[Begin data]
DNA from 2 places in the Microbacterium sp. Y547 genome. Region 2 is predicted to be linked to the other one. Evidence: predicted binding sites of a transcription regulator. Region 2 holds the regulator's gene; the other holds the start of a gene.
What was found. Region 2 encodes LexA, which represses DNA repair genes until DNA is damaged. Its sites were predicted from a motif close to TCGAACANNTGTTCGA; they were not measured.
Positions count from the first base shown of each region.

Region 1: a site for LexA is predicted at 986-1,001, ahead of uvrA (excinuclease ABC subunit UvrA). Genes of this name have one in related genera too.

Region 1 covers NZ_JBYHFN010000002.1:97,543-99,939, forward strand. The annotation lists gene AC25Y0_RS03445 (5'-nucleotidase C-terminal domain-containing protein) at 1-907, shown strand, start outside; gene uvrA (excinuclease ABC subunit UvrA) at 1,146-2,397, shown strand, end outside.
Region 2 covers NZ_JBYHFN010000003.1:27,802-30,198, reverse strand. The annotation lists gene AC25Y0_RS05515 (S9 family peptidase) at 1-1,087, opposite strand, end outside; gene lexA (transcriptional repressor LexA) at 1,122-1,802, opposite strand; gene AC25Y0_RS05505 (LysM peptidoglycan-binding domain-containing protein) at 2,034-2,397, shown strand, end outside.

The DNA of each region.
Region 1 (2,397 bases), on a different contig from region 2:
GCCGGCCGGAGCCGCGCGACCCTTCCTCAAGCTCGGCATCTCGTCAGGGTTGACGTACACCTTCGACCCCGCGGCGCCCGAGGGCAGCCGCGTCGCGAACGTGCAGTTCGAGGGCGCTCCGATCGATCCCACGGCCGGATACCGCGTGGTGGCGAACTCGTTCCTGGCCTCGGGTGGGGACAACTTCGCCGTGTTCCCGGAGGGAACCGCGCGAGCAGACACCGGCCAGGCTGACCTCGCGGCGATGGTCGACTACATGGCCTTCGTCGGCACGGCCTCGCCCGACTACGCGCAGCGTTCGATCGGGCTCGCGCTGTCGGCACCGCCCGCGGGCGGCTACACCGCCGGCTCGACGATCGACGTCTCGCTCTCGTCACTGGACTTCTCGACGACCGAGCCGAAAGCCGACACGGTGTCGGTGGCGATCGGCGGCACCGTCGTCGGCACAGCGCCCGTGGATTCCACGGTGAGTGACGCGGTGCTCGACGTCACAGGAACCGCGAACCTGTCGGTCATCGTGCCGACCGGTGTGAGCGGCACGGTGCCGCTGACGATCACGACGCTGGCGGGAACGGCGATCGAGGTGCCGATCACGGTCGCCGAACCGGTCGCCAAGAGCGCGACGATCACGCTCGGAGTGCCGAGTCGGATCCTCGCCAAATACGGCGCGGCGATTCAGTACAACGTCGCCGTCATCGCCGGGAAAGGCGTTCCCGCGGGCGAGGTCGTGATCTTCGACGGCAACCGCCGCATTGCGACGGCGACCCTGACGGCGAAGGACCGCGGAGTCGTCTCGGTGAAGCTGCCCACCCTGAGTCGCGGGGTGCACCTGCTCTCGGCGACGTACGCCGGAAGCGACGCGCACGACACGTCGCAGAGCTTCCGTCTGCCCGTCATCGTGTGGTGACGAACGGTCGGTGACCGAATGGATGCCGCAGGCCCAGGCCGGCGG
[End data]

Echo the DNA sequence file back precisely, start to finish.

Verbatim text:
DNA from 2 places in the Microbacterium sp. Y547 genome. Region 2 is predicted to be linked to the other one. Evidence: predicted binding sites of a transcription regulator. Region 2 holds the regulator's gene; the other holds the start of a gene.
What was found. Region 2 encodes LexA, which represses DNA repair genes until DNA is damaged. Its sites were predicted from a motif close to TCGAACANNTGTTCGA; they were not measured.
Positions count from the first base shown of each region.

Region 1: a site for LexA is predicted at 986-1,001, ahead of uvrA (excinuclease ABC subunit UvrA). Genes of this name have one in related genera too.

Region 1 covers NZ_JBYHFN010000002.1:97,543-99,939, forward strand. The annotation lists gene AC25Y0_RS03445 (5'-nucleotidase C-terminal domain-containing protein) at 1-907, shown strand, start outside; gene uvrA (excinuclease ABC subunit UvrA) at 1,146-2,397, shown strand, end outside.
Region 2 covers NZ_JBYHFN010000003.1:27,802-30,198, reverse strand. The annotation lists gene AC25Y0_RS05515 (S9 family peptidase) at 1-1,087, opposite strand, end outside; gene lexA (transcriptional repressor LexA) at 1,122-1,802, opposite strand; gene AC25Y0_RS05505 (LysM peptidoglycan-binding domain-containing protein) at 2,034-2,397, shown strand, end outside.

The DNA of each region.
Region 1 (2,397 bases), on a different contig from region 2:
GCCGGCCGGAGCCGCGCGACCCTTCCTCAAGCTCGGCATCTCGTCAGGGTTGACGTACACCTTCGACCCCGCGGCGCCCGAGGGCAGCCGCGTCGCGAACGTGCAGTTCGAGGGCGCTCCGATCGATCCCACGGCCGGATACCGCGTGGTGGCGAACTCGTTCCTGGCCTCGGGTGGGGACAACTTCGCCGTGTTCCCGGAGGGAACCGCGCGAGCAGACACCGGCCAGGCTGACCTCGCGGCGATGGTCGACTACATGGCCTTCGTCGGCACGGCCTCGCCCGACTACGCGCAGCGTTCGATCGGGCTCGCGCTGTCGGCACCGCCCGCGGGCGGCTACACCGCCGGCTCGACGATCGACGTCTCGCTCTCGTCACTGGACTTCTCGACGACCGAGCCGAAAGCCGACACGGTGTCGGTGGCGATCGGCGGCACCGTCGTCGGCACAGCGCCCGTGGATTCCACGGTGAGTGACGCGGTGCTCGACGTCACAGGAACCGCGAACCTGTCGGTCATCGTGCCGACCGGTGTGAGCGGCACGGTGCCGCTGACGATCACGACGCTGGCGGGAACGGCGATCGAGGTGCCGATCACGGTCGCCGAACCGGTCGCCAAGAGCGCGACGATCACGCTCGGAGTGCCGAGTCGGATCCTCGCCAAATACGGCGCGGCGATTCAGTACAACGTCGCCGTCATCGCCGGGAAAGGCGTTCCCGCGGGCGAGGTCGTGATCTTCGACGGCAACCGCCGCATTGCGACGGCGACCCTGACGGCGAAGGACCGCGGAGTCGTCTCGGTGAAGCTGCCCACCCTGAGTCGCGGGGTGCACCTGCTCTCGGCGACGTACGCCGGAAGCGACGCGCACGACACGTCGCAGAGCTTCCGTCTGCCCGTCATCGTGTGGTGACGAACGGTCGGTGACCGAATGGATGCCGCAGGCCCAGGCCGGCGG